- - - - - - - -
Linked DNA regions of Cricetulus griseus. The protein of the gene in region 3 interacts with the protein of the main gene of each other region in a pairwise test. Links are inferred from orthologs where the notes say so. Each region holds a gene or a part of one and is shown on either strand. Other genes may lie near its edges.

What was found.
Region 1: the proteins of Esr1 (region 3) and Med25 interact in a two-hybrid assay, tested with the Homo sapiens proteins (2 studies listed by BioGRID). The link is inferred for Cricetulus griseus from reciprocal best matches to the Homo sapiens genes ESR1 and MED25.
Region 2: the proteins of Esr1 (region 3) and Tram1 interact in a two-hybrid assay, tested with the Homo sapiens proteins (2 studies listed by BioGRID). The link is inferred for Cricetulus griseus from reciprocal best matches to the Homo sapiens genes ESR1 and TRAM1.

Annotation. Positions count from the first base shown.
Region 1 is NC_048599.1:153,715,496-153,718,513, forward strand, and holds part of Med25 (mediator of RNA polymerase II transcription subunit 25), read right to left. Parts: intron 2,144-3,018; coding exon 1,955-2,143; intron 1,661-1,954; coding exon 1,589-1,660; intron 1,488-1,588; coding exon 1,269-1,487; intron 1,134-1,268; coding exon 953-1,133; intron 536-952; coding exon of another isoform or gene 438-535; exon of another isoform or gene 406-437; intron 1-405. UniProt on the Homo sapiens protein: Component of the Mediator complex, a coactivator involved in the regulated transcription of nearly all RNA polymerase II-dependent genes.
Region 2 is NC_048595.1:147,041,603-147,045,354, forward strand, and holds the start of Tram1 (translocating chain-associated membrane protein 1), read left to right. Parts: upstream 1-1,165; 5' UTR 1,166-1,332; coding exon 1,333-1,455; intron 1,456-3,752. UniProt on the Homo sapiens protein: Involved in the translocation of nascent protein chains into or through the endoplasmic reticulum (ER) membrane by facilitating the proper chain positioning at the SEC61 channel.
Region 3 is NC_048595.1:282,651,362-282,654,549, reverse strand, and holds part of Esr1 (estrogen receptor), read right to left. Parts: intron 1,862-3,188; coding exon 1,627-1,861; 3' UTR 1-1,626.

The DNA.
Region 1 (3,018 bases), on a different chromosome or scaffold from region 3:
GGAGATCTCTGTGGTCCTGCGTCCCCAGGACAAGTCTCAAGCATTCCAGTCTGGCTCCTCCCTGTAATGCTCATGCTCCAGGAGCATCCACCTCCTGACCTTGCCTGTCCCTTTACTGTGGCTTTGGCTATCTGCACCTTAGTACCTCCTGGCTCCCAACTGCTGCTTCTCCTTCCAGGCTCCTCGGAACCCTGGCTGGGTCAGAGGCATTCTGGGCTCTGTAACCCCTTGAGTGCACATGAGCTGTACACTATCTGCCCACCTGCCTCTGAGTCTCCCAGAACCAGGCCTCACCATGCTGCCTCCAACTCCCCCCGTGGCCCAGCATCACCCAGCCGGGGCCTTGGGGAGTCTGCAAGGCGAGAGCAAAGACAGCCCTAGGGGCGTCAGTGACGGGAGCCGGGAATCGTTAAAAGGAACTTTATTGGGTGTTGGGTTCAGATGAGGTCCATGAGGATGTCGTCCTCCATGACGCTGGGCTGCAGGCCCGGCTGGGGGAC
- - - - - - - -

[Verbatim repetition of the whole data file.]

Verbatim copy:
Linked DNA regions of Cricetulus griseus. The protein of the gene in region 3 interacts with the protein of the main gene of each other region in a pairwise test. Links are inferred from orthologs where the notes say so. Each region holds a gene or a part of one and is shown on either strand. Other genes may lie near its edges.

What was found.
Region 1: the proteins of Esr1 (region 3) and Med25 interact in a two-hybrid assay, tested with the Homo sapiens proteins (2 studies listed by BioGRID). The link is inferred for Cricetulus griseus from reciprocal best matches to the Homo sapiens genes ESR1 and MED25.
Region 2: the proteins of Esr1 (region 3) and Tram1 interact in a two-hybrid assay, tested with the Homo sapiens proteins (2 studies listed by BioGRID). The link is inferred for Cricetulus griseus from reciprocal best matches to the Homo sapiens genes ESR1 and TRAM1.

Annotation. Positions count from the first base shown.
Region 1 is NC_048599.1:153,715,496-153,718,513, forward strand, and holds part of Med25 (mediator of RNA polymerase II transcription subunit 25), read right to left. Parts: intron 2,144-3,018; coding exon 1,955-2,143; intron 1,661-1,954; coding exon 1,589-1,660; intron 1,488-1,588; coding exon 1,269-1,487; intron 1,134-1,268; coding exon 953-1,133; intron 536-952; coding exon of another isoform or gene 438-535; exon of another isoform or gene 406-437; intron 1-405. UniProt on the Homo sapiens protein: Component of the Mediator complex, a coactivator involved in the regulated transcription of nearly all RNA polymerase II-dependent genes.
Region 2 is NC_048595.1:147,041,603-147,045,354, forward strand, and holds the start of Tram1 (translocating chain-associated membrane protein 1), read left to right. Parts: upstream 1-1,165; 5' UTR 1,166-1,332; coding exon 1,333-1,455; intron 1,456-3,752. UniProt on the Homo sapiens protein: Involved in the translocation of nascent protein chains into or through the endoplasmic reticulum (ER) membrane by facilitating the proper chain positioning at the SEC61 channel.
Region 3 is NC_048595.1:282,651,362-282,654,549, reverse strand, and holds part of Esr1 (estrogen receptor), read right to left. Parts: intron 1,862-3,188; coding exon 1,627-1,861; 3' UTR 1-1,626.

The DNA.
Region 1 (3,018 bases), on a different chromosome or scaffold from region 3:
GGAGATCTCTGTGGTCCTGCGTCCCCAGGACAAGTCTCAAGCATTCCAGTCTGGCTCCTCCCTGTAATGCTCATGCTCCAGGAGCATCCACCTCCTGACCTTGCCTGTCCCTTTACTGTGGCTTTGGCTATCTGCACCTTAGTACCTCCTGGCTCCCAACTGCTGCTTCTCCTTCCAGGCTCCTCGGAACCCTGGCTGGGTCAGAGGCATTCTGGGCTCTGTAACCCCTTGAGTGCACATGAGCTGTACACTATCTGCCCACCTGCCTCTGAGTCTCCCAGAACCAGGCCTCACCATGCTGCCTCCAACTCCCCCCGTGGCCCAGCATCACCCAGCCGGGGCCTTGGGGAGTCTGCAAGGCGAGAGCAAAGACAGCCCTAGGGGCGTCAGTGACGGGAGCCGGGAATCGTTAAAAGGAACTTTATTGGGTGTTGGGTTCAGATGAGGTCCATGAGGATGTCGTCCTCCATGACGCTGGGCTGCAGGCCCGGCTGGGGGAC